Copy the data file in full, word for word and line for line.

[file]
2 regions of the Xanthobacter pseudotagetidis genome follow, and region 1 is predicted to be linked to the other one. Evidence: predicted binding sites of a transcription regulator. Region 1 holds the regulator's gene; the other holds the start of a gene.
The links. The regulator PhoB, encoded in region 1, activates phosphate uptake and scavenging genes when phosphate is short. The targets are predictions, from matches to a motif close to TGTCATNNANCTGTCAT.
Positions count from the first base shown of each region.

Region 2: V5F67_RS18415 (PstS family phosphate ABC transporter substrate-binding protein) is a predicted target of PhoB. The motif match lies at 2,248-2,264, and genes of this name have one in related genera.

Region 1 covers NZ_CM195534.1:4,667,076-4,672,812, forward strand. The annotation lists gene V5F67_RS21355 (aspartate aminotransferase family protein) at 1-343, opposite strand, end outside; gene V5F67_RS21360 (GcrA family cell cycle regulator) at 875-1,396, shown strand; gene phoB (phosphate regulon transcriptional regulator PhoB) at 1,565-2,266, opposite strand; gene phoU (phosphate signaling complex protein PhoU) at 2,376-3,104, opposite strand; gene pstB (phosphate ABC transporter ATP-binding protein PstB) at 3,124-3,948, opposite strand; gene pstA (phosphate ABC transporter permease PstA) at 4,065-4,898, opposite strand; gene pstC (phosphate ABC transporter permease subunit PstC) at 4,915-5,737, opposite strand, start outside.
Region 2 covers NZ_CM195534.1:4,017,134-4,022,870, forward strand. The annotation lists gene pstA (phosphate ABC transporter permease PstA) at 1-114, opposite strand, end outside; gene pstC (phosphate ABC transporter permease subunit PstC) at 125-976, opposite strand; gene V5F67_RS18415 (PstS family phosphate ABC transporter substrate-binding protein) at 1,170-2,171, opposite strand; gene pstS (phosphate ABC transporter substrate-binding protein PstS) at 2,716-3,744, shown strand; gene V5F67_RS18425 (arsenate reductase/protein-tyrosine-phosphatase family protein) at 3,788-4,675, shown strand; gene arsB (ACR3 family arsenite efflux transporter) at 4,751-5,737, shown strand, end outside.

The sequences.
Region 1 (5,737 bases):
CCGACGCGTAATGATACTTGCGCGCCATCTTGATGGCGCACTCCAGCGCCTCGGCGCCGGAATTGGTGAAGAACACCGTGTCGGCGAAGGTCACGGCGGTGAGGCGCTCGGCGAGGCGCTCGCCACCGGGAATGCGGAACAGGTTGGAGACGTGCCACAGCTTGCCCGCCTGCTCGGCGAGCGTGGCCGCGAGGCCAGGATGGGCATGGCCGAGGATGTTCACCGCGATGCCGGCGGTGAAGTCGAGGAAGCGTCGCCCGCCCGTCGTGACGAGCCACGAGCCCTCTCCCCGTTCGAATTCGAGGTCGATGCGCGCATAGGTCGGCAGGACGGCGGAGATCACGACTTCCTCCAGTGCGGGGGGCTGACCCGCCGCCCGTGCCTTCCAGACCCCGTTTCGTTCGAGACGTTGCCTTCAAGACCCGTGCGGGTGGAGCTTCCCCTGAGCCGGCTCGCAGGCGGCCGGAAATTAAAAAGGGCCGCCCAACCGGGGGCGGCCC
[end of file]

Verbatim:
2 regions of the Xanthobacter pseudotagetidis genome follow, and region 1 is predicted to be linked to the other one. Evidence: predicted binding sites of a transcription regulator. Region 1 holds the regulator's gene; the other holds the start of a gene.
The links. The regulator PhoB, encoded in region 1, activates phosphate uptake and scavenging genes when phosphate is short. The targets are predictions, from matches to a motif close to TGTCATNNANCTGTCAT.
Positions count from the first base shown of each region.

Region 2: V5F67_RS18415 (PstS family phosphate ABC transporter substrate-binding protein) is a predicted target of PhoB. The motif match lies at 2,248-2,264, and genes of this name have one in related genera.

Region 1 covers NZ_CM195534.1:4,667,076-4,672,812, forward strand. The annotation lists gene V5F67_RS21355 (aspartate aminotransferase family protein) at 1-343, opposite strand, end outside; gene V5F67_RS21360 (GcrA family cell cycle regulator) at 875-1,396, shown strand; gene phoB (phosphate regulon transcriptional regulator PhoB) at 1,565-2,266, opposite strand; gene phoU (phosphate signaling complex protein PhoU) at 2,376-3,104, opposite strand; gene pstB (phosphate ABC transporter ATP-binding protein PstB) at 3,124-3,948, opposite strand; gene pstA (phosphate ABC transporter permease PstA) at 4,065-4,898, opposite strand; gene pstC (phosphate ABC transporter permease subunit PstC) at 4,915-5,737, opposite strand, start outside.
Region 2 covers NZ_CM195534.1:4,017,134-4,022,870, forward strand. The annotation lists gene pstA (phosphate ABC transporter permease PstA) at 1-114, opposite strand, end outside; gene pstC (phosphate ABC transporter permease subunit PstC) at 125-976, opposite strand; gene V5F67_RS18415 (PstS family phosphate ABC transporter substrate-binding protein) at 1,170-2,171, opposite strand; gene pstS (phosphate ABC transporter substrate-binding protein PstS) at 2,716-3,744, shown strand; gene V5F67_RS18425 (arsenate reductase/protein-tyrosine-phosphatase family protein) at 3,788-4,675, shown strand; gene arsB (ACR3 family arsenite efflux transporter) at 4,751-5,737, shown strand, end outside.

The sequences.
Region 1 (5,737 bases):
CCGACGCGTAATGATACTTGCGCGCCATCTTGATGGCGCACTCCAGCGCCTCGGCGCCGGAATTGGTGAAGAACACCGTGTCGGCGAAGGTCACGGCGGTGAGGCGCTCGGCGAGGCGCTCGCCACCGGGAATGCGGAACAGGTTGGAGACGTGCCACAGCTTGCCCGCCTGCTCGGCGAGCGTGGCCGCGAGGCCAGGATGGGCATGGCCGAGGATGTTCACCGCGATGCCGGCGGTGAAGTCGAGGAAGCGTCGCCCGCCCGTCGTGACGAGCCACGAGCCCTCTCCCCGTTCGAATTCGAGGTCGATGCGCGCATAGGTCGGCAGGACGGCGGAGATCACGACTTCCTCCAGTGCGGGGGGCTGACCCGCCGCCCGTGCCTTCCAGACCCCGTTTCGTTCGAGACGTTGCCTTCAAGACCCGTGCGGGTGGAGCTTCCCCTGAGCCGGCTCGCAGGCGGCCGGAAATTAAAAAGGGCCGCCCAACCGGGGGCGGCCC